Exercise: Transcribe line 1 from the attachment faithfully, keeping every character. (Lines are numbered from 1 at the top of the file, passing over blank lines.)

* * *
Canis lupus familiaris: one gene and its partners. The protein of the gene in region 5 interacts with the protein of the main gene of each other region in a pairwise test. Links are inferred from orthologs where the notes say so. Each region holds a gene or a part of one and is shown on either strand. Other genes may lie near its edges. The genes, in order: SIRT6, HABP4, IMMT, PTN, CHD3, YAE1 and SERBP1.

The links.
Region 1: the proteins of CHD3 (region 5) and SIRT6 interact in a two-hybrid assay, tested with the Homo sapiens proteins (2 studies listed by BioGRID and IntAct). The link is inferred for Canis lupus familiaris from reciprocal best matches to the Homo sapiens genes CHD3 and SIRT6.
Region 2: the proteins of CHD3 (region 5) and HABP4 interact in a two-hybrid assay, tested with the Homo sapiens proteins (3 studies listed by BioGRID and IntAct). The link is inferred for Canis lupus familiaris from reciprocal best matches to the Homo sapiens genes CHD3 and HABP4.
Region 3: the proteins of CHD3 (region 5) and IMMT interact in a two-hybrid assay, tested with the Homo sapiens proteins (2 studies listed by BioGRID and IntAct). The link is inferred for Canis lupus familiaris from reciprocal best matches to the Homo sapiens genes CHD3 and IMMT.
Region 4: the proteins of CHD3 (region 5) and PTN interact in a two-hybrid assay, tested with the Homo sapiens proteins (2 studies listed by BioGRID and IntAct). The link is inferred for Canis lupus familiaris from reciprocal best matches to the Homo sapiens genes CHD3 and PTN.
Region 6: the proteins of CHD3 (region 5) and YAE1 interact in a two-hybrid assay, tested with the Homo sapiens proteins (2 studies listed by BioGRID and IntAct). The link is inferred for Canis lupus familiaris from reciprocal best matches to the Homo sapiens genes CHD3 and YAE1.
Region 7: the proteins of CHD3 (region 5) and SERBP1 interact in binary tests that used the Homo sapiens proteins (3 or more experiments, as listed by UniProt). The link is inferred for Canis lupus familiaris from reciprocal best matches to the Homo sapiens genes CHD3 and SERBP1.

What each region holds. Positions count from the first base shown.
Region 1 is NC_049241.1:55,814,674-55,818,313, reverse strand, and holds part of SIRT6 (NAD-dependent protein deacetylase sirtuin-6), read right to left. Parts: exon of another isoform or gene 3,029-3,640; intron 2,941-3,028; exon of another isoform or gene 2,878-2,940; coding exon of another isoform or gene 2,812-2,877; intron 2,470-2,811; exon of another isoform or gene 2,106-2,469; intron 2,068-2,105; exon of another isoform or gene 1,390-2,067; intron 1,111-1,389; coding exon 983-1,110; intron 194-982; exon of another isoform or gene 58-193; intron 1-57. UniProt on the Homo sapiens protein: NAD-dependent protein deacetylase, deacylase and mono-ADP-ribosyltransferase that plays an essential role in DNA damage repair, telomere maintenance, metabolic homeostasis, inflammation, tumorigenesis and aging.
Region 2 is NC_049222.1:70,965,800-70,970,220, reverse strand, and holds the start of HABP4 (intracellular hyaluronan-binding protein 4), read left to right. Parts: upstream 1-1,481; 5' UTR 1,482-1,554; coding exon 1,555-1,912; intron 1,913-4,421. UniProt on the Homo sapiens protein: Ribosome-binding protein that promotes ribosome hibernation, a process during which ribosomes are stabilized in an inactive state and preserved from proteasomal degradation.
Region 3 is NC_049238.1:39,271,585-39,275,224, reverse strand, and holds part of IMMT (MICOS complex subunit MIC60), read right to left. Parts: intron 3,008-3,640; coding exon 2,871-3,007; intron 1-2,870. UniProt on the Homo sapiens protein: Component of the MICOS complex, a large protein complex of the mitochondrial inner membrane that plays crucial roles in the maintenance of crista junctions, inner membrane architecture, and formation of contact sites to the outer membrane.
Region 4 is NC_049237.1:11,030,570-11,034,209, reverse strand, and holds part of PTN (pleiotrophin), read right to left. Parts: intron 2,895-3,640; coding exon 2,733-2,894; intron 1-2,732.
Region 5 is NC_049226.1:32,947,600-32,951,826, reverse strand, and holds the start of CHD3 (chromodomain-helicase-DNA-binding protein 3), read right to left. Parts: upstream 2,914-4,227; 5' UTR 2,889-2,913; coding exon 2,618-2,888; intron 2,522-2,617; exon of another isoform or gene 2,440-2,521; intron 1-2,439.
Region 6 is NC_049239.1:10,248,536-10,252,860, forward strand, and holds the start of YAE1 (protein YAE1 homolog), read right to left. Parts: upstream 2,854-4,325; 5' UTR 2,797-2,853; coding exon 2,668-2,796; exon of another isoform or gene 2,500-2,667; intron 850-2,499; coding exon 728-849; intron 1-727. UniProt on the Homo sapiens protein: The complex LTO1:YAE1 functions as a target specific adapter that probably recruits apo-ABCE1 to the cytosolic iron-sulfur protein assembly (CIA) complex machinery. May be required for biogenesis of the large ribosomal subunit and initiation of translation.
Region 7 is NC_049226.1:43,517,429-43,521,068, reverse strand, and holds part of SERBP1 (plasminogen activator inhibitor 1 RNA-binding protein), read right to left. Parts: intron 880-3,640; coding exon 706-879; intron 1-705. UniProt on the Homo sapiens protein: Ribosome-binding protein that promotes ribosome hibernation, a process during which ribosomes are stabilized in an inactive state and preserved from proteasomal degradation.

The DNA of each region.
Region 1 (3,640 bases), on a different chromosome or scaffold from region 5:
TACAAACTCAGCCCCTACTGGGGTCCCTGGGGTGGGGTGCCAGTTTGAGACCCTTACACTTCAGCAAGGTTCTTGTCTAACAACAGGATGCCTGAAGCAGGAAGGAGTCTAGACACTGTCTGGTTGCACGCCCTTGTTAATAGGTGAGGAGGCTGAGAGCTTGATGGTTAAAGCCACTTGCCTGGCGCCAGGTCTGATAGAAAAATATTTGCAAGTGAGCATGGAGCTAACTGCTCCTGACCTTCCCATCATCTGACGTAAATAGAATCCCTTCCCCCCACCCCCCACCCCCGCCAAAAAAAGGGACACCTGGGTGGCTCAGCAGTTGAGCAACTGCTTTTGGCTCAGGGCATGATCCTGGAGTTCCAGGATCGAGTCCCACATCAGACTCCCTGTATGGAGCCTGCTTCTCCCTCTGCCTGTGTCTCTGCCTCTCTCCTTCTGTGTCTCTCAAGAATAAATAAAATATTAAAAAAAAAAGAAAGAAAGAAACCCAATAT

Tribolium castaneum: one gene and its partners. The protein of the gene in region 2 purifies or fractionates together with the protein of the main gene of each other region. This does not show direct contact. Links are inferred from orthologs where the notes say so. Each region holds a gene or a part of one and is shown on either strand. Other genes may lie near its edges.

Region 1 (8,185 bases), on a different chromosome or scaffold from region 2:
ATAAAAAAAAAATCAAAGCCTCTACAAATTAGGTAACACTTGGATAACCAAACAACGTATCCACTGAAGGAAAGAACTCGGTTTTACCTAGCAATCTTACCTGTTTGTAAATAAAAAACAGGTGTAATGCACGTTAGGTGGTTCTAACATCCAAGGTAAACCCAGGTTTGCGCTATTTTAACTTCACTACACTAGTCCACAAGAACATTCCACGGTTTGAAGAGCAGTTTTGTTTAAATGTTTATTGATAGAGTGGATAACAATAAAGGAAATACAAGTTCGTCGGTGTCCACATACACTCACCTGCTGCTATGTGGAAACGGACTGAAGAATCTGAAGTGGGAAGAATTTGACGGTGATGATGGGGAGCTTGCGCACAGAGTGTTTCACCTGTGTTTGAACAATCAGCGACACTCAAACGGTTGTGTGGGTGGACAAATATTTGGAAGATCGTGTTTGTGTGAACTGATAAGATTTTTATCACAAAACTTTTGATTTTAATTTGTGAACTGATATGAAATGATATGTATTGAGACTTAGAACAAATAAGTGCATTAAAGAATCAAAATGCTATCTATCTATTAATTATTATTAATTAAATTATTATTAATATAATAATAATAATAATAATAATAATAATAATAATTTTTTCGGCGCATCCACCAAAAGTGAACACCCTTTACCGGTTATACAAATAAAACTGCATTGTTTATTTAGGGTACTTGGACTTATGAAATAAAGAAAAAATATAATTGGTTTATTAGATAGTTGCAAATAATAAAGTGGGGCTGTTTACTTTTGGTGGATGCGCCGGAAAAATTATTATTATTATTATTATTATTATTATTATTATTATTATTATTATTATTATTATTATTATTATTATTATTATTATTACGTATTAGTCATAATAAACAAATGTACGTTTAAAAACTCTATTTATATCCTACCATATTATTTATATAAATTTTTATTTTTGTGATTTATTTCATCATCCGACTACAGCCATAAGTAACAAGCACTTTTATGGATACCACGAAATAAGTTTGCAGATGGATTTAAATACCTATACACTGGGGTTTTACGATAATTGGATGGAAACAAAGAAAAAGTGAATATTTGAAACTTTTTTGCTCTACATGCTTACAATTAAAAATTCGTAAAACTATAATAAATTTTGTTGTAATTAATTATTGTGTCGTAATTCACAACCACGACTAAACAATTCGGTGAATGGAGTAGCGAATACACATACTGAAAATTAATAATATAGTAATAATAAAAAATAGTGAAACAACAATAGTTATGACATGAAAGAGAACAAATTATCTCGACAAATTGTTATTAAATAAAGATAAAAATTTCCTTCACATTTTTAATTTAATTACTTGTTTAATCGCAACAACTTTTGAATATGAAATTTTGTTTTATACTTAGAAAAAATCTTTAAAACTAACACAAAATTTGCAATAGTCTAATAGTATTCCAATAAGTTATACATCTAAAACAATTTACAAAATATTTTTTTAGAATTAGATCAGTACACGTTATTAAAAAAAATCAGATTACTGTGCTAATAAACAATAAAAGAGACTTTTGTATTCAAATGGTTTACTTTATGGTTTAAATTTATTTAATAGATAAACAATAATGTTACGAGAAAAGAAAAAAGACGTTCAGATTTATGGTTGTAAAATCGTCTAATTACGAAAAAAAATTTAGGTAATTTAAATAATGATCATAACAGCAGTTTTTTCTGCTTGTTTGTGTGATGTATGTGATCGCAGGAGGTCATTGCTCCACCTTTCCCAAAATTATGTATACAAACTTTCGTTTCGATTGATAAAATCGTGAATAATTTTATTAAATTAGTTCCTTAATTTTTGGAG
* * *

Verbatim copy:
Canis lupus familiaris: one gene and its partners. The protein of the gene in region 5 interacts with the protein of the main gene of each other region in a pairwise test. Links are inferred from orthologs where the notes say so. Each region holds a gene or a part of one and is shown on either strand. Other genes may lie near its edges. The genes, in order: SIRT6, HABP4, IMMT, PTN, CHD3, YAE1 and SERBP1.